Under Pressure: How the COVID-19 Pandemic Has Intensified Our Mental Health and Opioid Crises

February 1, 2022


ACHI Staff

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In the latest installment of his column in the Healthcare Journal of Arkansas, ACHI President and CEO Dr. Joe Thompson discusses how the COVID-19 pandemic has worsened our nation’s previously existing mental health and opioid crises.

“The pandemic has created or exacerbated a plethora of mental health stressors in our daily lives, including isolation and loneliness resulting from social distancing, challenges with child care as schools shifted to remote learning, loss of income as many businesses closed their doors, disruption of routines, uncertainty about the future, worries about our health and the health of our loved ones, inability of families to visit loved ones when in hospitals or nursing homes, and, unfortunately, grief for those we have lost,” he writes.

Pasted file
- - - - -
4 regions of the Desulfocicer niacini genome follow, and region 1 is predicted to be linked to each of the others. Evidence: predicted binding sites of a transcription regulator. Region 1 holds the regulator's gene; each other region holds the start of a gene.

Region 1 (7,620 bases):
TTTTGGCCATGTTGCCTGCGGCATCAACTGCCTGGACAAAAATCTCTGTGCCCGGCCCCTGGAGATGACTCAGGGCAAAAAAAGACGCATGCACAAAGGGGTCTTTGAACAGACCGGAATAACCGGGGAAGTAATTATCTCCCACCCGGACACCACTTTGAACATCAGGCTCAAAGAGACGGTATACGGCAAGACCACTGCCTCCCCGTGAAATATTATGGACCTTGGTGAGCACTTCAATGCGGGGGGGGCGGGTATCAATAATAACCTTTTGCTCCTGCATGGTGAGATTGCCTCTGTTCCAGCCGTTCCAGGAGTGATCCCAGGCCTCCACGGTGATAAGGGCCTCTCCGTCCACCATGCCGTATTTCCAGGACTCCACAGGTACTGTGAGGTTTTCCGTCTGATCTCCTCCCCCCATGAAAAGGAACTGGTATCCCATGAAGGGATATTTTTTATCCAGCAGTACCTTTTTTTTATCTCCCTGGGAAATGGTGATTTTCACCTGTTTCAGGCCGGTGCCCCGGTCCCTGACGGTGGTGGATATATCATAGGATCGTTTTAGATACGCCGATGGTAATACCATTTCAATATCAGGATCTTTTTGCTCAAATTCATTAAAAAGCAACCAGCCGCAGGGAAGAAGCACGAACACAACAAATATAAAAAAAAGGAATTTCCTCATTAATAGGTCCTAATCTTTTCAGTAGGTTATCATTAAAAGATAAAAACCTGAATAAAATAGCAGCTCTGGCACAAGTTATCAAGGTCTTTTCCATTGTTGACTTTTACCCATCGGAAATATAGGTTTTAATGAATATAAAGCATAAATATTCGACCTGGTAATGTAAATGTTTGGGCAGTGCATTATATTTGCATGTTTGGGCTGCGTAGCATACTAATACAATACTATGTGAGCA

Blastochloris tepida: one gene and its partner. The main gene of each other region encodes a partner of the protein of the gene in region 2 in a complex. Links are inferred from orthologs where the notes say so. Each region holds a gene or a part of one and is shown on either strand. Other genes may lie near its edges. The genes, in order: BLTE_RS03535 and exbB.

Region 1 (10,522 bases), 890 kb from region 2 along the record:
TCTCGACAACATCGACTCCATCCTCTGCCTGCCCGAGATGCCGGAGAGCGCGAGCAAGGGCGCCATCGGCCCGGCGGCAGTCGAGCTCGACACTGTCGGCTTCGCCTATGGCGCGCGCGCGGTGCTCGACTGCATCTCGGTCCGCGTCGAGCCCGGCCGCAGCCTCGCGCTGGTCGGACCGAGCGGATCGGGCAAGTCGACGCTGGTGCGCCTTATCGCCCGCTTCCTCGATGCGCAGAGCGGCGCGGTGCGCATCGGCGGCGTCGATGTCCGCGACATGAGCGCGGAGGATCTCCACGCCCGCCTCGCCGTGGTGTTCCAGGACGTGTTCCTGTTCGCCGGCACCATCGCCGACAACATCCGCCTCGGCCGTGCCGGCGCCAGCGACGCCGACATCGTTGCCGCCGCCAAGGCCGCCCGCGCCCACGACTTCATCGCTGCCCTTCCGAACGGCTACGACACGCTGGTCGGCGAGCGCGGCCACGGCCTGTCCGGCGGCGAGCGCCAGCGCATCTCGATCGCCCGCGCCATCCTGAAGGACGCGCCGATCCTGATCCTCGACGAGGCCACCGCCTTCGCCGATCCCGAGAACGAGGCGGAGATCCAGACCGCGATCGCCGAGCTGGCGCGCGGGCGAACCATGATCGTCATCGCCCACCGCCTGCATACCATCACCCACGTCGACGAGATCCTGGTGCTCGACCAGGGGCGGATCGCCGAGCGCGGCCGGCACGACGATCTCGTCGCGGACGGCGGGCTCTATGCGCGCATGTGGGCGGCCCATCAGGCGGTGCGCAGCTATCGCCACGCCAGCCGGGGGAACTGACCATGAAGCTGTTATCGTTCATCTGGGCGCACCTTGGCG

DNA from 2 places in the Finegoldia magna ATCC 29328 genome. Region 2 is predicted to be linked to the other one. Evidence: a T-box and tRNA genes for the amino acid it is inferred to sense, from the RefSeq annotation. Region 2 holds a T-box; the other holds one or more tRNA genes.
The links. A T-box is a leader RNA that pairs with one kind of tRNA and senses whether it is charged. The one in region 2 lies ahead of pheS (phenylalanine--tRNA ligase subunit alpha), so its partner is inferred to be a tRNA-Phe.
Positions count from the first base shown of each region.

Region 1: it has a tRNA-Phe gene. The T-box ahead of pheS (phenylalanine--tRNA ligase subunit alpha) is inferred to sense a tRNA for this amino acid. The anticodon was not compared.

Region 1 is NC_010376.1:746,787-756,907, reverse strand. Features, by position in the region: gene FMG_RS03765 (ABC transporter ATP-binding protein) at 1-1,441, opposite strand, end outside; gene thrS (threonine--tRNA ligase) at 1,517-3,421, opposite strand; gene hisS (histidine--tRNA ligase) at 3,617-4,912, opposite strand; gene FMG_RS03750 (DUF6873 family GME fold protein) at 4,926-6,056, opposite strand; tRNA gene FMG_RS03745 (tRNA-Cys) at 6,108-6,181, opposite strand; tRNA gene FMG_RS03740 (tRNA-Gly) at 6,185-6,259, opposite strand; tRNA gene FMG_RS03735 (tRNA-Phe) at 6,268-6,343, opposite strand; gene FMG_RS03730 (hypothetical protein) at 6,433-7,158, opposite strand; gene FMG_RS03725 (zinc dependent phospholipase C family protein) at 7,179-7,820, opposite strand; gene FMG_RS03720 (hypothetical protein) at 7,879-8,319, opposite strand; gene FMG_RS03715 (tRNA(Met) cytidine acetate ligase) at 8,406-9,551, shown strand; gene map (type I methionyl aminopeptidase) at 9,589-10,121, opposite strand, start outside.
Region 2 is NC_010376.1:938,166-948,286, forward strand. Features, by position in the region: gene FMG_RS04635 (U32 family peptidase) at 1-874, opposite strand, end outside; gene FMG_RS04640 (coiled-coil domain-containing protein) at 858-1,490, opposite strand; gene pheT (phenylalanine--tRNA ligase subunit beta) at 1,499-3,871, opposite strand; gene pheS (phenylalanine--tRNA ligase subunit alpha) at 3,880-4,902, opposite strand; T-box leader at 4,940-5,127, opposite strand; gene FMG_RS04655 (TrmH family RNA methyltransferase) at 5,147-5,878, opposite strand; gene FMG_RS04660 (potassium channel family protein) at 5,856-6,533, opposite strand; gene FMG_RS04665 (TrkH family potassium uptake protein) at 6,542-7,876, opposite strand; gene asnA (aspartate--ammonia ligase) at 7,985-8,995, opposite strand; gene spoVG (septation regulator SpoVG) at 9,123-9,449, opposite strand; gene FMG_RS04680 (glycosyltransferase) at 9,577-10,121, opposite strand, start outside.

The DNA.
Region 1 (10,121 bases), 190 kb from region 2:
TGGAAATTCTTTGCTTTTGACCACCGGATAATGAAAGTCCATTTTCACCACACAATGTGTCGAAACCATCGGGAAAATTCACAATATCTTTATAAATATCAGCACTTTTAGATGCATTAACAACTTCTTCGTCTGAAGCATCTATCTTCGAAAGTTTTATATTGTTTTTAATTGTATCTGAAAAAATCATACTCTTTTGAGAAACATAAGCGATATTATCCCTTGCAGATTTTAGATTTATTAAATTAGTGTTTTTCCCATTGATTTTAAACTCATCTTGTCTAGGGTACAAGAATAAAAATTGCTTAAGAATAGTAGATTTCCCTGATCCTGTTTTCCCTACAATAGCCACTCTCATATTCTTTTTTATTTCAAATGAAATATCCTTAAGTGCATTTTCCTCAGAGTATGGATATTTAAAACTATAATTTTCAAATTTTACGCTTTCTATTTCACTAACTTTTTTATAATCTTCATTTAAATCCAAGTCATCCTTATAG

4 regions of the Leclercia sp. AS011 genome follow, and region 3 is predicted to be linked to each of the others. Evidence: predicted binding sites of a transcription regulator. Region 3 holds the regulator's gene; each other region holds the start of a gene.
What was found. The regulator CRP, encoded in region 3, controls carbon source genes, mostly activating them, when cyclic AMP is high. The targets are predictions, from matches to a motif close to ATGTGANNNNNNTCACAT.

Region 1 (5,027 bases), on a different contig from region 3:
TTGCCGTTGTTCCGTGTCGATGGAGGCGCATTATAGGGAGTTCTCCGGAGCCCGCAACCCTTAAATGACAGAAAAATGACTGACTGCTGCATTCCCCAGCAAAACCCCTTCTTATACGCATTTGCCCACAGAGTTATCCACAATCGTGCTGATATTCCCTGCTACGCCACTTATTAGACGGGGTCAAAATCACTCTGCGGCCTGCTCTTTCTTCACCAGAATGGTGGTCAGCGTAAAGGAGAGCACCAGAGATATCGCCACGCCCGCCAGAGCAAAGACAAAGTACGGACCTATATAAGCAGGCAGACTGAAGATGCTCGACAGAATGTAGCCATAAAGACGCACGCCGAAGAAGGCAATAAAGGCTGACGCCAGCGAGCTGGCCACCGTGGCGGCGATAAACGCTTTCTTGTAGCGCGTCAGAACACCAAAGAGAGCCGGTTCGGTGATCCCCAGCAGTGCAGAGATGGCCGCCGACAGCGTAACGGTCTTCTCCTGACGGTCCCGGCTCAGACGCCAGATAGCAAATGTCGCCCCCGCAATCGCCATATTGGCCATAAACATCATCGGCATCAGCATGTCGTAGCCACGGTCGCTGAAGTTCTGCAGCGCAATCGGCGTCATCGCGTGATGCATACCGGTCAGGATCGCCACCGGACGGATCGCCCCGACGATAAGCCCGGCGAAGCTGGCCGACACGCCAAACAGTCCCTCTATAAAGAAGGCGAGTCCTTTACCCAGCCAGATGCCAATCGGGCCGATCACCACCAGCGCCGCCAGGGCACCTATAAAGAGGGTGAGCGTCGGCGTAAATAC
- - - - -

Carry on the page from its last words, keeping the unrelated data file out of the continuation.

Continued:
Thompson points to evidence including a survey showing greater numbers of Americans reporting anxiety or depression, a surge in emergency department visits related to mental health disorders at Arkansas Children’s Hospital, and record spikes in overdose deaths in Arkansas and nationwide. He also recommends policy decisions that would help address these crises during the pandemic and beyond it.

If you need help finding a mental health care provider in Arkansas, call the University of Arkansas for Medical Sciences’ AR-Connect at (800) 482-9921. Calls are answered 24 hours a day, seven days a week.

Find more information about the pandemic on our COVID-19 in Arkansas page.

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